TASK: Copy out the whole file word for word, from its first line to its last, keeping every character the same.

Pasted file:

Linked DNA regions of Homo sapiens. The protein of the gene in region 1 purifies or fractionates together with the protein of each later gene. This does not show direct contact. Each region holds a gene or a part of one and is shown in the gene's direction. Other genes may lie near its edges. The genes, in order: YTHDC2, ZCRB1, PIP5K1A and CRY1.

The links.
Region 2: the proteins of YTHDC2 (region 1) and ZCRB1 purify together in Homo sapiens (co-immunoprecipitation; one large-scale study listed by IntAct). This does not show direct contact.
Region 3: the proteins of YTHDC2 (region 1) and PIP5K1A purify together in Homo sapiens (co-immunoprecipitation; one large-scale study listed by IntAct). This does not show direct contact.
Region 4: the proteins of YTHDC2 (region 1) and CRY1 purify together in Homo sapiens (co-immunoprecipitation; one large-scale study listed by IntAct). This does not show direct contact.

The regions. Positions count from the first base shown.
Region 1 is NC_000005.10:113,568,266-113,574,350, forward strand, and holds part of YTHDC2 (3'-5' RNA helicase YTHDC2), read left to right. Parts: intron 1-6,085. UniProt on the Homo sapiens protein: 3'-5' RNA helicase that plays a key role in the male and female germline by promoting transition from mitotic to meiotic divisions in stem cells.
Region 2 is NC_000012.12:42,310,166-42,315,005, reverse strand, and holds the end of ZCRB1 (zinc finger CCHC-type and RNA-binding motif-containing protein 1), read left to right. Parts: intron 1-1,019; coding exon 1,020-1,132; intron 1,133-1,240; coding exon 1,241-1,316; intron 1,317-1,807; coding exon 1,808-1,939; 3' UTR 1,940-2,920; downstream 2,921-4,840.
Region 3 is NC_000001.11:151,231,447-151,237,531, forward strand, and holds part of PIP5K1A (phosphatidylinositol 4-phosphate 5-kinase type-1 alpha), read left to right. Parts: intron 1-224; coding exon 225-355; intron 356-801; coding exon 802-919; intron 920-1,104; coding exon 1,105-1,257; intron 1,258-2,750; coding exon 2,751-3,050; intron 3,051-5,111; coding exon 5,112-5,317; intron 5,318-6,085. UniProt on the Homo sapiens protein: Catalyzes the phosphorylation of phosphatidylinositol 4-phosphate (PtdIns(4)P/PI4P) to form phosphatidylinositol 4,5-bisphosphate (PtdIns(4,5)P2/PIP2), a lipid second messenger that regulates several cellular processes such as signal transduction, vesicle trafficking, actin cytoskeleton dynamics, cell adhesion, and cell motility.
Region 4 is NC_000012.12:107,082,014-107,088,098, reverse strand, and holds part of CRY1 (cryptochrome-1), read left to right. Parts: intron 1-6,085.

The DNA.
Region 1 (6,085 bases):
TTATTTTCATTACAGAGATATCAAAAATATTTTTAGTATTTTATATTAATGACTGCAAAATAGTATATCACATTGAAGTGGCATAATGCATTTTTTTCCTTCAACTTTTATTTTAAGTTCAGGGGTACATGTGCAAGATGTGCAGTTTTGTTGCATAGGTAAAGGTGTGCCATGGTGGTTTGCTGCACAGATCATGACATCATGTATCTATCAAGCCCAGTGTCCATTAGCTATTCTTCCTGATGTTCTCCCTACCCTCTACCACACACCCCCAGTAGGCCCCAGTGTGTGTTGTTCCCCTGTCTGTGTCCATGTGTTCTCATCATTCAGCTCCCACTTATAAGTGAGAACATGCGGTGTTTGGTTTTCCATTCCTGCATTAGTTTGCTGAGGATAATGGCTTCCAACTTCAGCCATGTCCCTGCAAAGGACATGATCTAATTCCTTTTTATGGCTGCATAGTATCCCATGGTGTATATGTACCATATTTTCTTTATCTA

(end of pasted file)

Linked DNA regions of Homo sapiens. The protein of the gene in region 1 purifies or fractionates together with the protein of each later gene. This does not show direct contact. Each region holds a gene or a part of one and is shown in the gene's direction. Other genes may lie near its edges. The genes, in order: YTHDC2, ZCRB1, PIP5K1A and CRY1.

The links.
Region 2: the proteins of YTHDC2 (region 1) and ZCRB1 purify together in Homo sapiens (co-immunoprecipitation; one large-scale study listed by IntAct). This does not show direct contact.
Region 3: the proteins of YTHDC2 (region 1) and PIP5K1A purify together in Homo sapiens (co-immunoprecipitation; one large-scale study listed by IntAct). This does not show direct contact.
Region 4: the proteins of YTHDC2 (region 1) and CRY1 purify together in Homo sapiens (co-immunoprecipitation; one large-scale study listed by IntAct). This does not show direct contact.

The regions. Positions count from the first base shown.
Region 1 is NC_000005.10:113,568,266-113,574,350, forward strand, and holds part of YTHDC2 (3'-5' RNA helicase YTHDC2), read left to right. Parts: intron 1-6,085. UniProt on the Homo sapiens protein: 3'-5' RNA helicase that plays a key role in the male and female germline by promoting transition from mitotic to meiotic divisions in stem cells.
Region 2 is NC_000012.12:42,310,166-42,315,005, reverse strand, and holds the end of ZCRB1 (zinc finger CCHC-type and RNA-binding motif-containing protein 1), read left to right. Parts: intron 1-1,019; coding exon 1,020-1,132; intron 1,133-1,240; coding exon 1,241-1,316; intron 1,317-1,807; coding exon 1,808-1,939; 3' UTR 1,940-2,920; downstream 2,921-4,840.
Region 3 is NC_000001.11:151,231,447-151,237,531, forward strand, and holds part of PIP5K1A (phosphatidylinositol 4-phosphate 5-kinase type-1 alpha), read left to right. Parts: intron 1-224; coding exon 225-355; intron 356-801; coding exon 802-919; intron 920-1,104; coding exon 1,105-1,257; intron 1,258-2,750; coding exon 2,751-3,050; intron 3,051-5,111; coding exon 5,112-5,317; intron 5,318-6,085. UniProt on the Homo sapiens protein: Catalyzes the phosphorylation of phosphatidylinositol 4-phosphate (PtdIns(4)P/PI4P) to form phosphatidylinositol 4,5-bisphosphate (PtdIns(4,5)P2/PIP2), a lipid second messenger that regulates several cellular processes such as signal transduction, vesicle trafficking, actin cytoskeleton dynamics, cell adhesion, and cell motility.
Region 4 is NC_000012.12:107,082,014-107,088,098, reverse strand, and holds part of CRY1 (cryptochrome-1), read left to right. Parts: intron 1-6,085.

The DNA.
Region 1 (6,085 bases):
TTATTTTCATTACAGAGATATCAAAAATATTTTTAGTATTTTATATTAATGACTGCAAAATAGTATATCACATTGAAGTGGCATAATGCATTTTTTTCCTTCAACTTTTATTTTAAGTTCAGGGGTACATGTGCAAGATGTGCAGTTTTGTTGCATAGGTAAAGGTGTGCCATGGTGGTTTGCTGCACAGATCATGACATCATGTATCTATCAAGCCCAGTGTCCATTAGCTATTCTTCCTGATGTTCTCCCTACCCTCTACCACACACCCCCAGTAGGCCCCAGTGTGTGTTGTTCCCCTGTCTGTGTCCATGTGTTCTCATCATTCAGCTCCCACTTATAAGTGAGAACATGCGGTGTTTGGTTTTCCATTCCTGCATTAGTTTGCTGAGGATAATGGCTTCCAACTTCAGCCATGTCCCTGCAAAGGACATGATCTAATTCCTTTTTATGGCTGCATAGTATCCCATGGTGTATATGTACCATATTTTCTTTATCTA